Press Release & Media Advisory

Douglass Day 2023 Press Release


7th Annual Transcribe-a-thon Honors Black Women’s History on February 14, 2023

State College, PA & worldwide — Douglass Day is proud to announce a transcribe-a-thon in honor of the bicentennial birthday of Mary Ann Shadd Cary (1823-1893).

The transcribe-a-thon will bring together thousands of participants at more than one hundred simultaneous events around the world. Students, teachers, and community members will help to transcribe an unprecedented collection of digitized papers left by Mary Ann Shadd Cary, an iconic figure in Black women’s history. These papers have been digitized and made available through collaborations facilitated by the Center for Black Digital Research with the Archives of Ontario, Libraries and Archives Canada, and the Moorland Spingarn Research Center at Howard University. 

Few people in history have broken more barriers than Mary Ann Shadd Cary (1823-1893). She was an activist, journalist, teacher, intellectual, and lawyer. Shadd Cary was one of the earliest Black women to found and edit a newspaper, attend law school, and serve as a Civil War recruiter. She grew up in the strong Black communities of Delaware and Philadelphia before emigrating to Canada. After the US Civil War, she moved to Washington DC. Across all of these places, Shadd Cary worked endlessly to empower and educate Black people in the United States and Canada through her public writing and speaking, editing, suffrage activism, and community organizing. She was a fearless advocate for her causes. As she wrote in an 1849 letter to Frederick Douglass, “in anything relating to our people, I am insensible of boundaries.”

The Douglass Day transcribe-a-thon will be held on February 14, 2023 from 12-3 PM (Eastern) and will be streamed live on YouTube. The transcribing will be done on, a citizen science platform led by the Adler Planetarium in Chicago, Ill. Douglass Day invites people from all backgrounds to join in this effort to make Shadd Cary’s papers more widely accessible and searchable.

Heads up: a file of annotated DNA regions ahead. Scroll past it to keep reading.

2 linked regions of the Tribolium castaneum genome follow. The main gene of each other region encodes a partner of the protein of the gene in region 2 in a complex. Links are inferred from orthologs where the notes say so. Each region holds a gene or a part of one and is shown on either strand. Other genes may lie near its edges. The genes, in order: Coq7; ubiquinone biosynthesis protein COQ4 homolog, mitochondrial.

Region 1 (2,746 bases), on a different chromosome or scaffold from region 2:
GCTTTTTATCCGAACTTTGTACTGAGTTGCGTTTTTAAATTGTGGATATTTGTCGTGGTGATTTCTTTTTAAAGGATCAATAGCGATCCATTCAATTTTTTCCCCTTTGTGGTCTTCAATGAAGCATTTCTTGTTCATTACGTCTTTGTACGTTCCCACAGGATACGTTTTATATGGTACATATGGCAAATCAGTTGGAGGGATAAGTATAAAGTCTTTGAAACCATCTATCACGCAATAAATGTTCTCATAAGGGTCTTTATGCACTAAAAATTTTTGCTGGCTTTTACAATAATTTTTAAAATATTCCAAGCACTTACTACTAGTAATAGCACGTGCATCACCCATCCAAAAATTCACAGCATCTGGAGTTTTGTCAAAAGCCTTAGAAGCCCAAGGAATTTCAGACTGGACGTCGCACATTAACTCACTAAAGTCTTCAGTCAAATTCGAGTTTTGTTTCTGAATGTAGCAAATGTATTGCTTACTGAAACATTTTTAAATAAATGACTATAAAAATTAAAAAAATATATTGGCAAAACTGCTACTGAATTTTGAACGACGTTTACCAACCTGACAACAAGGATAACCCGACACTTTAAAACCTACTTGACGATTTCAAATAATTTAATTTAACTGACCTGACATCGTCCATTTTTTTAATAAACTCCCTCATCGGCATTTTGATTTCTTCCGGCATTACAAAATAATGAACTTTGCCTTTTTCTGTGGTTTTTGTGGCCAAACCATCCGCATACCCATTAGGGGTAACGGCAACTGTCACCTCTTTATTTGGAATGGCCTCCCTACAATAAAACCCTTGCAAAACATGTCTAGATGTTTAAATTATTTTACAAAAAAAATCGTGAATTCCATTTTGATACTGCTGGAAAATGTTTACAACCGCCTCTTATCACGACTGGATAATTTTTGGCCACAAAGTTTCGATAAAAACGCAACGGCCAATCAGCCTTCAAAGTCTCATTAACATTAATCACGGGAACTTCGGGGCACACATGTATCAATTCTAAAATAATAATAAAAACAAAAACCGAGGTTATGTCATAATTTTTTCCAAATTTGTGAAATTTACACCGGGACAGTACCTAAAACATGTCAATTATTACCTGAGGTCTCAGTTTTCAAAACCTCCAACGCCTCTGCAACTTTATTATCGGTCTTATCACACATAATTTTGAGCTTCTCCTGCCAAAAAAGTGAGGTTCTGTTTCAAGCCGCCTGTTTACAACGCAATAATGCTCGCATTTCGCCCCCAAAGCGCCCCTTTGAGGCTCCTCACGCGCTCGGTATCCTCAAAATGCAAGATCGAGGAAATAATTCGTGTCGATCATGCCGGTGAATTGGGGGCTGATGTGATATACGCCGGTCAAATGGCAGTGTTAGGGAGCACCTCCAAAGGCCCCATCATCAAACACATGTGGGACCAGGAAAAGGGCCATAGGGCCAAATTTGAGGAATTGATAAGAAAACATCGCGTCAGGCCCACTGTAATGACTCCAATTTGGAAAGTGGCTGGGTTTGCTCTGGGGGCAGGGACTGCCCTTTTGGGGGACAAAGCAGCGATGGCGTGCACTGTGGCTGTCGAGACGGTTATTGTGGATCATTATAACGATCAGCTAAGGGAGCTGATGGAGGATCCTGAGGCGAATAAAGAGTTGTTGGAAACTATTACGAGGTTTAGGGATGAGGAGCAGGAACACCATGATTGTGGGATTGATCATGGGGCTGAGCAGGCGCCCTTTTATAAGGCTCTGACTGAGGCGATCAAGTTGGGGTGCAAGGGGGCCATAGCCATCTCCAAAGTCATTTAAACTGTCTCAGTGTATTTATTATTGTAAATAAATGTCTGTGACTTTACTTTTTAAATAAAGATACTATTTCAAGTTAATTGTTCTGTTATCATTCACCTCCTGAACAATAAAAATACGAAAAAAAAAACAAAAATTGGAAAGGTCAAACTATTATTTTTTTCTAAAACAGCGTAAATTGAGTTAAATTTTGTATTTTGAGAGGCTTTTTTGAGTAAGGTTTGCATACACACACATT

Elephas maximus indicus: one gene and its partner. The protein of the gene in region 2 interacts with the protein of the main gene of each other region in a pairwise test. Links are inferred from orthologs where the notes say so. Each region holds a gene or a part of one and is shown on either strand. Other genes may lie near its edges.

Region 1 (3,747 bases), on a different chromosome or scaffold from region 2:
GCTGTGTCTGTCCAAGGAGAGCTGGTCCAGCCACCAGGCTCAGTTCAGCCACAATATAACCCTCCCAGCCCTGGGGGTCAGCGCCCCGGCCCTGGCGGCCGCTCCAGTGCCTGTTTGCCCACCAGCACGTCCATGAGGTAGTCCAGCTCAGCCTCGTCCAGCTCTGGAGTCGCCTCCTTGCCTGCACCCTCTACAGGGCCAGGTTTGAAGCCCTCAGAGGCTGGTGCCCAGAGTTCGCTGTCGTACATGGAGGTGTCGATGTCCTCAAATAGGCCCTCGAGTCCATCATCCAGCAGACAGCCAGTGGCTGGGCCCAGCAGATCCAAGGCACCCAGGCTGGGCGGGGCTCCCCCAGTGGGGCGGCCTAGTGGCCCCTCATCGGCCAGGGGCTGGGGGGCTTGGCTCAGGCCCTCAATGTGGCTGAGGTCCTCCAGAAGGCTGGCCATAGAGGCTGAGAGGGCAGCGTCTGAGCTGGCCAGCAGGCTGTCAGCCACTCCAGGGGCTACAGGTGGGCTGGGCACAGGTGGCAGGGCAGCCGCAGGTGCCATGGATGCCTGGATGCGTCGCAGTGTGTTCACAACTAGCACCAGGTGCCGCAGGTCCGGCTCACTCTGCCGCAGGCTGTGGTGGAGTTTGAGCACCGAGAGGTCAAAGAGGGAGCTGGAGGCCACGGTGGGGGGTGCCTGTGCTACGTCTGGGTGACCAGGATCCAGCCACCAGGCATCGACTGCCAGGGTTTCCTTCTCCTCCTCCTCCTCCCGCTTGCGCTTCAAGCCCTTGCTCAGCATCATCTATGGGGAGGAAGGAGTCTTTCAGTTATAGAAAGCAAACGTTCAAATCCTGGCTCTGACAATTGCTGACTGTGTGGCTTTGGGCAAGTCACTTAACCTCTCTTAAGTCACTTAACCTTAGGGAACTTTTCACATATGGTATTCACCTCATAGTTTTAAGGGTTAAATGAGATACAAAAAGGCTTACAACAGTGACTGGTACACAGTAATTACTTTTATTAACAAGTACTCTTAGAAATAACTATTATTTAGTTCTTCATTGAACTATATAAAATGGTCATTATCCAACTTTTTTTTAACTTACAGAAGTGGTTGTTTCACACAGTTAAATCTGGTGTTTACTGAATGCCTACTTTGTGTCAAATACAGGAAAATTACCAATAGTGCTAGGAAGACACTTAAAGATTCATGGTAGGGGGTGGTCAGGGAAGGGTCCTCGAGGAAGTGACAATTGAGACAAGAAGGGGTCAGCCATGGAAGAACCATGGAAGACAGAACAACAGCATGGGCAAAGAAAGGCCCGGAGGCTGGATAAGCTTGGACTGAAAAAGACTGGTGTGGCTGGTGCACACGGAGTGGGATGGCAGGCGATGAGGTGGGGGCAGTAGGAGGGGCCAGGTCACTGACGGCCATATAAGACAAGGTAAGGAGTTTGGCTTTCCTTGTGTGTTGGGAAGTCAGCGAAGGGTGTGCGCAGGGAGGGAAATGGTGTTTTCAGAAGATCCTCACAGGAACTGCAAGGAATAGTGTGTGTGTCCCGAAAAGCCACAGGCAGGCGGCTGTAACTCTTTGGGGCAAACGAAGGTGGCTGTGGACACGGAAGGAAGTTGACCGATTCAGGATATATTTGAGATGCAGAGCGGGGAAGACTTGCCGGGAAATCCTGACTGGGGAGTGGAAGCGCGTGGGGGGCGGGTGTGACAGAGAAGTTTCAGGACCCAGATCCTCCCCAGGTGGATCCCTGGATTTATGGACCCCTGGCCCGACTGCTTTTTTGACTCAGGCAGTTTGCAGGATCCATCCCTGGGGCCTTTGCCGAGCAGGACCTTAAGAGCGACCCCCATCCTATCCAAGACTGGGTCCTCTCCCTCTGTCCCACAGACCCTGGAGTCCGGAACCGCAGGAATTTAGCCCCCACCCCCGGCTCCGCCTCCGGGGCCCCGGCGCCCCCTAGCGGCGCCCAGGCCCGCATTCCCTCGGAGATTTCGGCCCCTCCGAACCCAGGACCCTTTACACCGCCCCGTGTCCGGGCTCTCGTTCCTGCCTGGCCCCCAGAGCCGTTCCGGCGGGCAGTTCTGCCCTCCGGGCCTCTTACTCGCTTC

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Media Advisory & Background Info

What is Douglass Day? 

Douglass Day is an annual holiday celebrated on February 14th, the chosen birthday of Frederick Douglass. As Douglass never knew his actual birthdate, his family chose Valentine’s Day to commemorate his life. The holiday was established after Douglass’ passing in 1895, when influential activist Mary Church Terrell proposed a national holiday to honor his legacy. Douglass Day events were widespread in the early 20th century and served as inspiration for the creation of Black History Month. In 2017, a group at the University of Delaware revived the holiday as an annual event to preserve Black history through collective actions, such as creating new resources for teaching and learning about Black history. All are welcome to participate and learn more about the history of Douglass Day, both distant and recent, by visiting

What is a transcribe-a-thon? 

A transcribe-a-thon is an event in which a group of people work together to transcribe a collection of digitized historical materials. The primary goal of a transcribe-a-thon is to make the materials more easily accessible, but these events also serve to promote awareness of parts of Black history – and especially Black women’s history – that remain too-little-known. Transcribe-a-thons can take place at in-person events. Many people organize virtual gatherings. The experience of taking part in a transcribe-a-thon can transform us from consumers of history into knowledge producers–a collective action for saving and expanding Black history together! 

Where can I learn more about Mary Ann Shadd Cary? 

What can I expect to see at a Douglass Day event? 

Visuals may include; opening ceremony, individuals gathering, meeting each other, singing, celebrating (party / cake cutting), people transcribing, short historical presentations (projected archival photographs and original documents), and short interviews with historians and relevant experts. 

Where can I find more visuals & graphics? 

Additional visual materials are published on the Douglass Day website’s Graphics page.